The Divorcerer Speaks: Working the “Split Shift” in the world of modern parenting and divorcing
Many clients have unique work schedules, but a shift over the past few years includes more and more parents trying to squeeze in every bit of extra time with their children, however, it has become even more noticeable in the midst of a divorce. I find that parents are even more driven to stay connected to their children in any way possible during such a tumultuous time, with good reason.
These unique work schedules aren’t that uncommon these days. In fact, a little research led me down the path of a work-trend called “Split Shift,” wherein the definition was fittingly a “working shift divided into two or more periods of time, such as morning and evening, with a break of several hours in between them.” This Split Shift allows parents to step away from their jobs for a few hours to participate in their child’s medical appointment, play date, school meeting, swim lesson or simply have quality time with their child; these precious few hours then tack on at the end of the day (or second shift of the Split Shift of work). While many parents do not have the generosity or flexibility of employers that will allow these split-shift schedules, I realized that more and more of my clients are doing just that.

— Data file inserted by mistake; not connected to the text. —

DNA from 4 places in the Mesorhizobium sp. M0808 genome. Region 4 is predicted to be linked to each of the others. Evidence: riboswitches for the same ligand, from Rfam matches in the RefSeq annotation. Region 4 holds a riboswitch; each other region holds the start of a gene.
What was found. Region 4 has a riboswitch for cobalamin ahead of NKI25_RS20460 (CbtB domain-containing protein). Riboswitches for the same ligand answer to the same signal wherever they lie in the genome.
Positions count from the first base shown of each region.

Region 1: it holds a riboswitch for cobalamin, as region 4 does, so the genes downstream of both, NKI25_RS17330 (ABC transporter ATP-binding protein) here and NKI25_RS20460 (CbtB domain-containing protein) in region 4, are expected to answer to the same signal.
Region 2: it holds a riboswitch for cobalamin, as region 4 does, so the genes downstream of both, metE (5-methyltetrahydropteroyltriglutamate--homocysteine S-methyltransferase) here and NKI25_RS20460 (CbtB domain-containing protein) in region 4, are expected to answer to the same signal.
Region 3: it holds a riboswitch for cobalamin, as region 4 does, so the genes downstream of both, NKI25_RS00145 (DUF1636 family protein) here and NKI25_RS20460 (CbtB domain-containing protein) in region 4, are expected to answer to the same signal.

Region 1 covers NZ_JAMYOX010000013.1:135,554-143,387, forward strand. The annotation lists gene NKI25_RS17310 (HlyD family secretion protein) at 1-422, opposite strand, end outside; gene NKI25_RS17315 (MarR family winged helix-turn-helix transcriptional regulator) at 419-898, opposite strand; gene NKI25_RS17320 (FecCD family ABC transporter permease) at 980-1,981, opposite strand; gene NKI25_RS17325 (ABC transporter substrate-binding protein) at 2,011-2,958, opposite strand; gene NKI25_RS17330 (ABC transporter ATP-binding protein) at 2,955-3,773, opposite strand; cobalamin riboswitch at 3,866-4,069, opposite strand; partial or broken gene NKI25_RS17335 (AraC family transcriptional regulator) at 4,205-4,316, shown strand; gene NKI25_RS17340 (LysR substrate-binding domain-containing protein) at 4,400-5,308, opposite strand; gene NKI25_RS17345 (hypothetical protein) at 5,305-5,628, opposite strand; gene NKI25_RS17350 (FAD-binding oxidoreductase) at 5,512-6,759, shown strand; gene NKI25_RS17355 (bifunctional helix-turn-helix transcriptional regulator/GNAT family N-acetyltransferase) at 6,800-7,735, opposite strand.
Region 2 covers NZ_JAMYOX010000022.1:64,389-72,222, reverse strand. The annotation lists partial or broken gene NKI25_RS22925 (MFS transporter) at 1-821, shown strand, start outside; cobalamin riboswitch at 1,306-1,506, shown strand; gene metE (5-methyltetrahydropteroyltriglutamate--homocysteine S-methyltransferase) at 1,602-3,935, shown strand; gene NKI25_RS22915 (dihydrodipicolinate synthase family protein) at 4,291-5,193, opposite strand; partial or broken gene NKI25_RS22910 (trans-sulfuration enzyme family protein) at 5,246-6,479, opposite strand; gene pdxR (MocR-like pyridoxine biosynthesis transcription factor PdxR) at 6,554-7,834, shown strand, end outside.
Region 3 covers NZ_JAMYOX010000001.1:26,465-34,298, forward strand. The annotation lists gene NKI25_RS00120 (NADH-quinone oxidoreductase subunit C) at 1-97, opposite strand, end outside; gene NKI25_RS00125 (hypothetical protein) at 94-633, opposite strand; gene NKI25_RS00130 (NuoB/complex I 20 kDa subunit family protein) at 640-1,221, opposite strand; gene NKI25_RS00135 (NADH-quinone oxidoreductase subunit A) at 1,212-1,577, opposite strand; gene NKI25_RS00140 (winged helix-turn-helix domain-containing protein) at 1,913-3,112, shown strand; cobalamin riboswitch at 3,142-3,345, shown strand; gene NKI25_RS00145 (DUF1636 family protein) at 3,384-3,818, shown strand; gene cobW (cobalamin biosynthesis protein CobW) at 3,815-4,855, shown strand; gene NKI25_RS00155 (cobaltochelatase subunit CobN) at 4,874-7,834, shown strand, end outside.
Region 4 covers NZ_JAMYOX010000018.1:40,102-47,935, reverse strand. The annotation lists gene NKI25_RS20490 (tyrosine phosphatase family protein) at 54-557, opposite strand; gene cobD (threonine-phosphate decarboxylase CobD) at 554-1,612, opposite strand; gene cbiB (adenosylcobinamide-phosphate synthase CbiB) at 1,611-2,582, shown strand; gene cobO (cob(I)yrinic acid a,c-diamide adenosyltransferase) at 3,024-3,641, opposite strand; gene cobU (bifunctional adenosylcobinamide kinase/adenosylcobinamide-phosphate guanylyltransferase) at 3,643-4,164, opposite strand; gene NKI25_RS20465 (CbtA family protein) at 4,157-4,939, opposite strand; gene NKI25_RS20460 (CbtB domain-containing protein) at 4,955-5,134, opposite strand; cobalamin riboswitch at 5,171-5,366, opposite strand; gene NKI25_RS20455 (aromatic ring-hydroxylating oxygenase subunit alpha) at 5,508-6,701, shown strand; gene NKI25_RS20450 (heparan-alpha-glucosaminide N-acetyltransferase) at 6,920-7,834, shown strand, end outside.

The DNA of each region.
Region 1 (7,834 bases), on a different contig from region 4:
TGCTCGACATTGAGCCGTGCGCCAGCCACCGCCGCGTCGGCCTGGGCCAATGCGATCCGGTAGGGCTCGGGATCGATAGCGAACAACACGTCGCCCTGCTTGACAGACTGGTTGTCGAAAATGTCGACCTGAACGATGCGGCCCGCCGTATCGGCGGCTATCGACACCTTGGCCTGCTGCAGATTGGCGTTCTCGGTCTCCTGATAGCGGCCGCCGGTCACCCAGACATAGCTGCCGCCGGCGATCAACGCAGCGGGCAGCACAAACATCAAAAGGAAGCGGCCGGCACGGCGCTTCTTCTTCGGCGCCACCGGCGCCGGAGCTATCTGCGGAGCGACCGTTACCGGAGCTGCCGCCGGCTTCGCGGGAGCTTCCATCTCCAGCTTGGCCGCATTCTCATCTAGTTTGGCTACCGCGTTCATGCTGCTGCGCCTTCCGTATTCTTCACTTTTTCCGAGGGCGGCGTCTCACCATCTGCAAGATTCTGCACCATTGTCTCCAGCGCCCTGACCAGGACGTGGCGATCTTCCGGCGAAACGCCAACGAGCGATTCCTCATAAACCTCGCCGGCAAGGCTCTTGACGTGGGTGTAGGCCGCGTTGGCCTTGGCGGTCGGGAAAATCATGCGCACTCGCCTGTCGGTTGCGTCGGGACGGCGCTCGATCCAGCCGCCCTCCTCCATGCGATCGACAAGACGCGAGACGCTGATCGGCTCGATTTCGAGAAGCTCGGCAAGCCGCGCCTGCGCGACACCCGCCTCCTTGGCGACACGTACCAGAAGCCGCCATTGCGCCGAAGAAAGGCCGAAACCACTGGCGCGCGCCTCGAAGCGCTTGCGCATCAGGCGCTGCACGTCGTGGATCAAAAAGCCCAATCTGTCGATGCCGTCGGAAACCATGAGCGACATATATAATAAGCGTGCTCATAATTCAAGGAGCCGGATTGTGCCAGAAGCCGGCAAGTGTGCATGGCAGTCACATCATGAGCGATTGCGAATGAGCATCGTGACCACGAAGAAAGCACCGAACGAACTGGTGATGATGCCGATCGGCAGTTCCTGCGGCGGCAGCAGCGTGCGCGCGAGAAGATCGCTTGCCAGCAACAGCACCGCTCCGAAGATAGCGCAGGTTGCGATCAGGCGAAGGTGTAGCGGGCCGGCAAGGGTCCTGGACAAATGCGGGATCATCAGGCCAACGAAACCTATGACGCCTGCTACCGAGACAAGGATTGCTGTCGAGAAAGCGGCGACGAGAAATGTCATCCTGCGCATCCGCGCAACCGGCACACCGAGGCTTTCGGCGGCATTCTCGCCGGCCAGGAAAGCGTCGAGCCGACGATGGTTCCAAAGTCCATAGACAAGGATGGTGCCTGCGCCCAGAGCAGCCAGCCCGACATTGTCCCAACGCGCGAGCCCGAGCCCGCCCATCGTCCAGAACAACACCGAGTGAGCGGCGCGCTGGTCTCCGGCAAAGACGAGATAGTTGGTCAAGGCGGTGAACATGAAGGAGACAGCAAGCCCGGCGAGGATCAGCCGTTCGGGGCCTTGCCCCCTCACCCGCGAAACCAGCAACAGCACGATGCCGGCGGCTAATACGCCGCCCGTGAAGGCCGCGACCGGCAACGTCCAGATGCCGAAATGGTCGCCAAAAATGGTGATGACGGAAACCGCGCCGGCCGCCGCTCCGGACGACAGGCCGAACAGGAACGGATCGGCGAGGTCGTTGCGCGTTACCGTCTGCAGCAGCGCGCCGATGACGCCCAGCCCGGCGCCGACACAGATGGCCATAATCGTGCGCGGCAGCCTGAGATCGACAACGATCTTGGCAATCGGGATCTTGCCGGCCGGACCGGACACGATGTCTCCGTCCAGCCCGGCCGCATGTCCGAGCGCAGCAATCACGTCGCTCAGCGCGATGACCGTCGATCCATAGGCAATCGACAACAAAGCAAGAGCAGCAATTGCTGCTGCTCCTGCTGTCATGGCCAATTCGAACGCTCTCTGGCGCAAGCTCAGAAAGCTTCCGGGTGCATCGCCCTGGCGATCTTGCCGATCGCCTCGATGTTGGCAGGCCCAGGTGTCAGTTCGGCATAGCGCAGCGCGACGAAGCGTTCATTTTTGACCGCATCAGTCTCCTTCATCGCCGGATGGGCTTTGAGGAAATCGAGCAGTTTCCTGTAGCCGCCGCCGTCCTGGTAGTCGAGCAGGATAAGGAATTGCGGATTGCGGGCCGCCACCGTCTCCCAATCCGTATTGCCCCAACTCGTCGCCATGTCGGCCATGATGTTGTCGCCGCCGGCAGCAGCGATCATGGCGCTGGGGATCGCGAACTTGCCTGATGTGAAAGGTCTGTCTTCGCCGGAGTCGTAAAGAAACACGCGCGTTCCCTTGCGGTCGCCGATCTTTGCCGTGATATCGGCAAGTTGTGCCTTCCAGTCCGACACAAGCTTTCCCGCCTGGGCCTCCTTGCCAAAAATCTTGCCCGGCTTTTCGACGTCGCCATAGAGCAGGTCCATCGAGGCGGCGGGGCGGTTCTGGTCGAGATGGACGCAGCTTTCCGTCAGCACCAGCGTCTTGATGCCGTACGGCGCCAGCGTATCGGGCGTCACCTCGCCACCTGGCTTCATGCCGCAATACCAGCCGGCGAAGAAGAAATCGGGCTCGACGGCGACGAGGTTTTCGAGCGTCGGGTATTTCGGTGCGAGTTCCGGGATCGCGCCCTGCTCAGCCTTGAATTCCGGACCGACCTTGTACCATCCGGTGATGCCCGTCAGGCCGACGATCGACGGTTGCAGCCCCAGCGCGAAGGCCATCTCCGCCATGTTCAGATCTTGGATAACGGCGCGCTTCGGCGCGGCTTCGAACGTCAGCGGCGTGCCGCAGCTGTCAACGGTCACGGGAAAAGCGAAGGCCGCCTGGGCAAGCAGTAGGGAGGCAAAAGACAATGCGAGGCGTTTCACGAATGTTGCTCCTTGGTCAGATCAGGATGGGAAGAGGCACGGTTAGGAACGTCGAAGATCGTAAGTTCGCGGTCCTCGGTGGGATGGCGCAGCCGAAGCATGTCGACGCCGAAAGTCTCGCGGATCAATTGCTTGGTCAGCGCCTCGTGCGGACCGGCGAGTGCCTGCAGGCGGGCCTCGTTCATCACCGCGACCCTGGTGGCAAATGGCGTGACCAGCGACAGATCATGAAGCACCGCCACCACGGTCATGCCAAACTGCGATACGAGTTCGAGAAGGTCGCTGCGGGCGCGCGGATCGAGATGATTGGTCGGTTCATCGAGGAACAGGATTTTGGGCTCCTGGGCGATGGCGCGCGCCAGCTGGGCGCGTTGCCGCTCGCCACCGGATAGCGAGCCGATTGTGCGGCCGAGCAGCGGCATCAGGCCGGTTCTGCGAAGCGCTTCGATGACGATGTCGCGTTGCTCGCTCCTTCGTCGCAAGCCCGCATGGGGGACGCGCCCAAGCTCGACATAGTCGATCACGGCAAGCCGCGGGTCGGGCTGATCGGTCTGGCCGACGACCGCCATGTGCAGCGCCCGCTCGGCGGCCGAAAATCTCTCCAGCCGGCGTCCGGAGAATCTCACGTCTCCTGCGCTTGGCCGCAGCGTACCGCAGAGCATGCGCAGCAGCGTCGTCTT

What does this all mean in the realm of modern parenting and divorcing? It means that many families and parents are attempting to balance their children and work in a way that their parents never did. They want it all – they want to keep the job and they want to see their kids, whether or not they are divorcing. But if you do add a divorce into the mix, I understand the parent’s need to stay connected to their children in any way that they can in order to create stability and provide emotional support during such a difficult time for the entire family; working the Split Shift is just one way to do that.
With the recent changes in Illinois law in 2016, the law seems to be catching up to the direction of parenting in the modern era; there is no longer custody or visitation, rather there is allocation of parental responsibility that sets forth decision making responsibility and parenting time in a way that was not done previously. So, whether you are the 9-5 shift, the 18 hour workday, the work commuter, the travelling consultant, the homemaker or the Split Shifter, you are working for your family and the new laws seems to be catching up to the modern parenting, modern work shifts and modern divorces.
Jennifer R. Ward has exclusively practiced in the matrimonial and family law field for nearly 20 years. Furthermore, Ms. Ward is Adjunct Faculty at the John Marshall Law School teaching family law legal drafting to law students and has done so since 2005.